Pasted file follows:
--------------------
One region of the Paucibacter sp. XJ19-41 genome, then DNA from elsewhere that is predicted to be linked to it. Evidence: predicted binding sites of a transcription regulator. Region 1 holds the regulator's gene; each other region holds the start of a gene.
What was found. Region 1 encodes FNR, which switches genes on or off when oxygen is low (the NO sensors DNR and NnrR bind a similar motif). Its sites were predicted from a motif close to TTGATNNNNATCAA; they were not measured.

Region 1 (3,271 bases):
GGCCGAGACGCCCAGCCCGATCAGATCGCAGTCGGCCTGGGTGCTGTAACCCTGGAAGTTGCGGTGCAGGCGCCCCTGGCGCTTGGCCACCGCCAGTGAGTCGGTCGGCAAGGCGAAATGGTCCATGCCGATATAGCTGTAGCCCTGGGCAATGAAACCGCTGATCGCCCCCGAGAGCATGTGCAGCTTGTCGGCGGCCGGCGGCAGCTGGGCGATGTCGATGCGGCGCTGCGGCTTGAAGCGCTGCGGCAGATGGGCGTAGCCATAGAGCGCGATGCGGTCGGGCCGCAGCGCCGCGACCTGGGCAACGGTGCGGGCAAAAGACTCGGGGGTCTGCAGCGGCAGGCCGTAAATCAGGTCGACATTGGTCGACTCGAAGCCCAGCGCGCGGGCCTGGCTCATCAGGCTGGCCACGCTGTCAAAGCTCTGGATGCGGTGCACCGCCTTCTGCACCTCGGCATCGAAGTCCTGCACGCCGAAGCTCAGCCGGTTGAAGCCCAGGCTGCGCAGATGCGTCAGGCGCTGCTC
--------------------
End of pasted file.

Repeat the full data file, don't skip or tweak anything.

One region of the Paucibacter sp. XJ19-41 genome, then DNA from elsewhere that is predicted to be linked to it. Evidence: predicted binding sites of a transcription regulator. Region 1 holds the regulator's gene; each other region holds the start of a gene.
What was found. Region 1 encodes FNR, which switches genes on or off when oxygen is low (the NO sensors DNR and NnrR bind a similar motif). Its sites were predicted from a motif close to TTGATNNNNATCAA; they were not measured.

Region 1 (3,271 bases):
GGCCGAGACGCCCAGCCCGATCAGATCGCAGTCGGCCTGGGTGCTGTAACCCTGGAAGTTGCGGTGCAGGCGCCCCTGGCGCTTGGCCACCGCCAGTGAGTCGGTCGGCAAGGCGAAATGGTCCATGCCGATATAGCTGTAGCCCTGGGCAATGAAACCGCTGATCGCCCCCGAGAGCATGTGCAGCTTGTCGGCGGCCGGCGGCAGCTGGGCGATGTCGATGCGGCGCTGCGGCTTGAAGCGCTGCGGCAGATGGGCGTAGCCATAGAGCGCGATGCGGTCGGGCCGCAGCGCCGCGACCTGGGCAACGGTGCGGGCAAAAGACTCGGGGGTCTGCAGCGGCAGGCCGTAAATCAGGTCGACATTGGTCGACTCGAAGCCCAGCGCGCGGGCCTGGCTCATCAGGCTGGCCACGCTGTCAAAGCTCTGGATGCGGTGCACCGCCTTCTGCACCTCGGCATCGAAGTCCTGCACGCCGAAGCTCAGCCGGTTGAAGCCCAGGCTGCGCAGATGCGTCAGGCGCTGCTC